The people behind The Voice claim it is a “dynamic translation that brings the Biblical narrative to life, representing collaboration among scholars, writers, musicians, and other artists.”
Currently a free copy of The Gospel of John can be downloaded from the project’s website. A reading of this version shows that while attention has been paid to presentation, the content leaves much to be desired.
Scripture Gets a New Voice
David Capes, a professor at Houston Baptist University, and Chris Seay, pastor of Ecclesia Church, put together a team to collaborate on a new translation of the Bible called The Voice.
David Capes relishes the recent comment by Rolling Stones guitarist Keith Richards: “I read the Bible sometimes,” the gnarly Richards said, “but I find it deadly boring.”
“What we’re trying to say is, Keith, we understand,” Capes says. “But don’t give up yet. This is a beautiful story, an amazing story.”
Bringing people like Richards to the Bible requires a new way of presenting Scripture, Capes contends. It requires a translation that speaks to modern sensibilities, to modern ways of processing information, and to modern ignorance of many Biblical terms.
To that end Capes, a professor of Greek and New Testament at Houston Baptist University, together with Chris Seay, pastor of the nondenominational Ecclesia Church in Houston, put together a team of more than 80 writers, scholars, poets and songwriters to collaborate on a new translation of the Bible. They’ve titled it The Voice. The complete New Testament will be released next week by Thomas Nelson, the Nashville-based Christian publishing house. The goal is to release the Old Testament by fall 2010.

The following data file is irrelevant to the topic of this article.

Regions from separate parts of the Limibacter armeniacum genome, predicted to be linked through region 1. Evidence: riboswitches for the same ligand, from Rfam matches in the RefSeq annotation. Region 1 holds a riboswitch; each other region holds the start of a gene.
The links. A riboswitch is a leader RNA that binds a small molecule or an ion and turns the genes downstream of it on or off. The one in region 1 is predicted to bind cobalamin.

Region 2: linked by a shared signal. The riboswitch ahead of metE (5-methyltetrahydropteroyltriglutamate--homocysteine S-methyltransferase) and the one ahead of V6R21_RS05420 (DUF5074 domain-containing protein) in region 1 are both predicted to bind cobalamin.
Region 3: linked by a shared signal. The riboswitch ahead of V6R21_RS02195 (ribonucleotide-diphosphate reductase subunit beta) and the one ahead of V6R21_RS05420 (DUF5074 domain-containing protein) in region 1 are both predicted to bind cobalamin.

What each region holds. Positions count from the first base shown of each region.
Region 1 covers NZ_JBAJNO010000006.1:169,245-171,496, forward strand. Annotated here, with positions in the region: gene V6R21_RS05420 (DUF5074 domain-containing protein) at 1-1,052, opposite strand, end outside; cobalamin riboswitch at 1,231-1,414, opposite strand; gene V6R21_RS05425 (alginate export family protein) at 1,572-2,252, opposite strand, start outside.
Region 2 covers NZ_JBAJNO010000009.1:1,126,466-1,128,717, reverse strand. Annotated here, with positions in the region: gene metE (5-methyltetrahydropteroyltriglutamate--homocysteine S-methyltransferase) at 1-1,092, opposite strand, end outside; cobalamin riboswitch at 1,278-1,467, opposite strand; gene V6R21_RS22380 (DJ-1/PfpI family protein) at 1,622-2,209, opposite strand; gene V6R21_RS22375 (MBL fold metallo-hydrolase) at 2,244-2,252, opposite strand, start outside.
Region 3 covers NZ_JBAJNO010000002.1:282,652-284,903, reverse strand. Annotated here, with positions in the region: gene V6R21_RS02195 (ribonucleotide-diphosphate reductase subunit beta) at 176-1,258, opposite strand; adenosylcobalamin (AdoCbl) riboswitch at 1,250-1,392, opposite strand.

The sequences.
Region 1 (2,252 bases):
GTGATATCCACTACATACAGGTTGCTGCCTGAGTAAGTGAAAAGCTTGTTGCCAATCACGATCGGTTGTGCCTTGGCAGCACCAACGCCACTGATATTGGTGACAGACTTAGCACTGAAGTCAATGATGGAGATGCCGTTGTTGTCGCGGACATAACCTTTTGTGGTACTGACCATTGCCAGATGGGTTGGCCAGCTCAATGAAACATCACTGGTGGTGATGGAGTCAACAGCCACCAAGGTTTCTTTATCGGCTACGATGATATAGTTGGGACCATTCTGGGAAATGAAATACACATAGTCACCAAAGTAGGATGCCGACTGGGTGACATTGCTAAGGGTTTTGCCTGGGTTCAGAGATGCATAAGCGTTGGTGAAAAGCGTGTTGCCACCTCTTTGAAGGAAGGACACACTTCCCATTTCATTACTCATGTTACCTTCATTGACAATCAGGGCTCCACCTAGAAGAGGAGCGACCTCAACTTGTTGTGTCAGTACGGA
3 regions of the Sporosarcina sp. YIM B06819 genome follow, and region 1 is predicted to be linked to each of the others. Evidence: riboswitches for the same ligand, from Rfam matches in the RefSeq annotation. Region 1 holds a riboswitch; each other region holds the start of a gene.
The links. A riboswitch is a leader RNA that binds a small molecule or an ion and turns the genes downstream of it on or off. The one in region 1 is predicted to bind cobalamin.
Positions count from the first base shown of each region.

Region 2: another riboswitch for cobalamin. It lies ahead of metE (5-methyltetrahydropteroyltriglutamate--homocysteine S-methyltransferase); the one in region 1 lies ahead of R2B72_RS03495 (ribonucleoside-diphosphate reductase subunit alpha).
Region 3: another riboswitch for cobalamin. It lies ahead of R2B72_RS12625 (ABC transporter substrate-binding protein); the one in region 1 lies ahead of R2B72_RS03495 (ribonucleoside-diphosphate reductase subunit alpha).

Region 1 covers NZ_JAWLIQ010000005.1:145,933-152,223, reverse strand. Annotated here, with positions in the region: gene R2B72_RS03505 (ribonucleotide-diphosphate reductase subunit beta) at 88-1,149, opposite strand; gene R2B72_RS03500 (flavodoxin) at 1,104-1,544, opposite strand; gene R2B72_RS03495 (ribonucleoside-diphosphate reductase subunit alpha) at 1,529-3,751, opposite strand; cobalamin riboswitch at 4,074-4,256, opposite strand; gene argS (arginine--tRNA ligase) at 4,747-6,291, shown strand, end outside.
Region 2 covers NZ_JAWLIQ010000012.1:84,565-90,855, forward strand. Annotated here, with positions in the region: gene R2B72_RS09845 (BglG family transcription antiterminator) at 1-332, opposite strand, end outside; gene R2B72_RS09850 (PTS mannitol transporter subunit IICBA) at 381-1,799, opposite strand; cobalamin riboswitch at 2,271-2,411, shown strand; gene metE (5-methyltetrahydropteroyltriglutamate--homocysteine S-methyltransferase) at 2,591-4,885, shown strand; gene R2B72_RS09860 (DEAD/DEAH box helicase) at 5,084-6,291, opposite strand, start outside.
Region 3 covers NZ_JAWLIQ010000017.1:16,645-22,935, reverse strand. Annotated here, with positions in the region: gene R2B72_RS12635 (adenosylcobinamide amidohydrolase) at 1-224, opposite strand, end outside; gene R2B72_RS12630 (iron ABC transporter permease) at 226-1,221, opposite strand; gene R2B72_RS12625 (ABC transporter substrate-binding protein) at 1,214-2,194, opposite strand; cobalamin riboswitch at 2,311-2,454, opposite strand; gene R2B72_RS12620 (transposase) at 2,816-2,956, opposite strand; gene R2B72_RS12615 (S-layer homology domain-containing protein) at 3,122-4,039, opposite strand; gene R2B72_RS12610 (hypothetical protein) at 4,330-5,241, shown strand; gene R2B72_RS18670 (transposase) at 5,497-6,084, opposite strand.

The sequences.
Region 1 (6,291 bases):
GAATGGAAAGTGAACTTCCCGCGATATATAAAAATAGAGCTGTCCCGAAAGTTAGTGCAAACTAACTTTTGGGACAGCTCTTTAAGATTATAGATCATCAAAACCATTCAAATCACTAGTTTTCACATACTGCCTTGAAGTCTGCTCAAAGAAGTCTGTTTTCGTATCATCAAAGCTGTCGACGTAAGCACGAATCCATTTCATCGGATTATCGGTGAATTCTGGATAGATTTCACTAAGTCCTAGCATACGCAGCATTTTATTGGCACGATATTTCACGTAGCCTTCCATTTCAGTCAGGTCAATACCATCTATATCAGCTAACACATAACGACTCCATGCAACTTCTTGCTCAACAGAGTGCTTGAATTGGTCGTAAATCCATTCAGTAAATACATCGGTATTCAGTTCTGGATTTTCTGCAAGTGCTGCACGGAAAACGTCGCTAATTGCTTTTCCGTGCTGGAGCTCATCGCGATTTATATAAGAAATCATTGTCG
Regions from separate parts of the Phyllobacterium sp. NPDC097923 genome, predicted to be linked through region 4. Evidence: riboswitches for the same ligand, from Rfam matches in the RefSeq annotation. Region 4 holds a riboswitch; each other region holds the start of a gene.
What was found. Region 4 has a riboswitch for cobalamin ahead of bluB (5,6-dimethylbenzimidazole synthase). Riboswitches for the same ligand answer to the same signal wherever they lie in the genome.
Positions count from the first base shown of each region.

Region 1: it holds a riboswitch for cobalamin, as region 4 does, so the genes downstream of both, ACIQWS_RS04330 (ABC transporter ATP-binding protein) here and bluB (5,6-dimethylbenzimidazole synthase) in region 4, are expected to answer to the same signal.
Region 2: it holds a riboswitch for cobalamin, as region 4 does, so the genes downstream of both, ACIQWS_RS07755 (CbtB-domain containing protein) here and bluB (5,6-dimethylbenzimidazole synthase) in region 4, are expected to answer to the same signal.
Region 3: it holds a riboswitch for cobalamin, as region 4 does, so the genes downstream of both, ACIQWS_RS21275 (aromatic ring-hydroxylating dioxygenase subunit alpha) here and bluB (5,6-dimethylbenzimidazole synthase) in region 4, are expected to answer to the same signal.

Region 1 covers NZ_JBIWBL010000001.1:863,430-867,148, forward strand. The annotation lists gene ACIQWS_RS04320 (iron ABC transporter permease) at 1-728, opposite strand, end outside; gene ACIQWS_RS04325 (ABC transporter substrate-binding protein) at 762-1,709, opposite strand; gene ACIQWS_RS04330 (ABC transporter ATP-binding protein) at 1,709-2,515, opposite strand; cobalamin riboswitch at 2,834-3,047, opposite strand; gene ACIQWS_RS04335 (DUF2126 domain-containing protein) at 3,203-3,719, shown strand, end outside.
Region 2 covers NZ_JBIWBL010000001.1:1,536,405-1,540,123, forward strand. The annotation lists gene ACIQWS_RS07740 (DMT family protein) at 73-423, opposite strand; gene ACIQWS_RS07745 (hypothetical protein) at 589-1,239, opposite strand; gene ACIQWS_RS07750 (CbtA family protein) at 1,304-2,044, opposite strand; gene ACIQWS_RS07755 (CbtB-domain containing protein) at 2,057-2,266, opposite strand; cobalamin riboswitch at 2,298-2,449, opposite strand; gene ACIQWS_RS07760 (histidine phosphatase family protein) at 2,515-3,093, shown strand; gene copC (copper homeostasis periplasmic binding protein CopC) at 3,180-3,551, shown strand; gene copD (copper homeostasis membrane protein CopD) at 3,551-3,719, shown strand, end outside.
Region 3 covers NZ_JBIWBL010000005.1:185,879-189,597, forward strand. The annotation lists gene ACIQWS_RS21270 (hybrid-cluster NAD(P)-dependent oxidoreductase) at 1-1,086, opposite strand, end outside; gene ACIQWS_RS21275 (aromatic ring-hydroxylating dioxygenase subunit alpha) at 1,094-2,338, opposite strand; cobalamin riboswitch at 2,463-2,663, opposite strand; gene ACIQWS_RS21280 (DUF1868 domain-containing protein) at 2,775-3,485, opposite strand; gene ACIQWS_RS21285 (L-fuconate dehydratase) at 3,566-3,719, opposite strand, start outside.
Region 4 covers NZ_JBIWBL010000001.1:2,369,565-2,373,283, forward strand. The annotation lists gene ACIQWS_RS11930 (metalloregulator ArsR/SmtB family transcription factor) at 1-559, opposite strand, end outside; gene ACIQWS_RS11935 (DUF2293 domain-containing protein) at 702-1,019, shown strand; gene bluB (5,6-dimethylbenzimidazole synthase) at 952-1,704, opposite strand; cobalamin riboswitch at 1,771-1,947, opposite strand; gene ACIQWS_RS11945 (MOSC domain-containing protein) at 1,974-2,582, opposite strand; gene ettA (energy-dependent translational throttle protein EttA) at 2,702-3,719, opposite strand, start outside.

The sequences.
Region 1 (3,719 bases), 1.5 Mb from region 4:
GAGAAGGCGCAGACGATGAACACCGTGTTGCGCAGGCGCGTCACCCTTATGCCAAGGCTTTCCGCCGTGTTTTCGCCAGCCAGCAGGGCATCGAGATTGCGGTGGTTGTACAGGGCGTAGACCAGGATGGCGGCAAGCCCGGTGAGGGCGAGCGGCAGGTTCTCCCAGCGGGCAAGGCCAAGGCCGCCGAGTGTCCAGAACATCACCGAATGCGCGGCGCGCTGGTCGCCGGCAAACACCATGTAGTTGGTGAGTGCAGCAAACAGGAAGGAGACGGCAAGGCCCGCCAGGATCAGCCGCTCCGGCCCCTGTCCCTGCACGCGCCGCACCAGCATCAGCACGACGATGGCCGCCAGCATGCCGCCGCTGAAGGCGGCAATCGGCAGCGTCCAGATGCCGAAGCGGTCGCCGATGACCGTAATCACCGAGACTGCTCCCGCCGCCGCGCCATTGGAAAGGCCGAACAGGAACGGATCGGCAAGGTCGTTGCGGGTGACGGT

“There are great translations out there, but we live in a new day, with a new audience,” says Capes, also an elder at Ecclesia. “So this is meant to address that audience.”
What motivated Seay was his feeling that existing translations didn’t capture the uniqueness and literary beauty of the Bible and didn’t convey the narrative force of the original.
Both he and Capes say they want to break people’s habit of viewing the Bible as a set of principles and prescriptions. It’s a story, a grand drama of redemption, Capes says. “What we have in Scripture is a great story of love and forgiveness, of a great fall and how God is going about repairing the world. Jesus himself was a master storyteller.”
Seay echoes that, calling the Bible “a grand narrative, filled with beautiful stories. Pastors have to become better at telling the story of Scripture.”
The target audience comprises believers who are left cold by traditional styles of worship and Bible-reading, particularly people in their 20s and 30s.
Capes notes that about 20 million Christians participate in alternative Christian communities — they meet in theaters and storefronts instead of traditional sanctuaries and they approach worship differently.
“They have a different way of thinking about these things spiritually,” he says. Traditional Bibles with their black covers, abstruse notes, and page after page of dense type can be off-putting to them.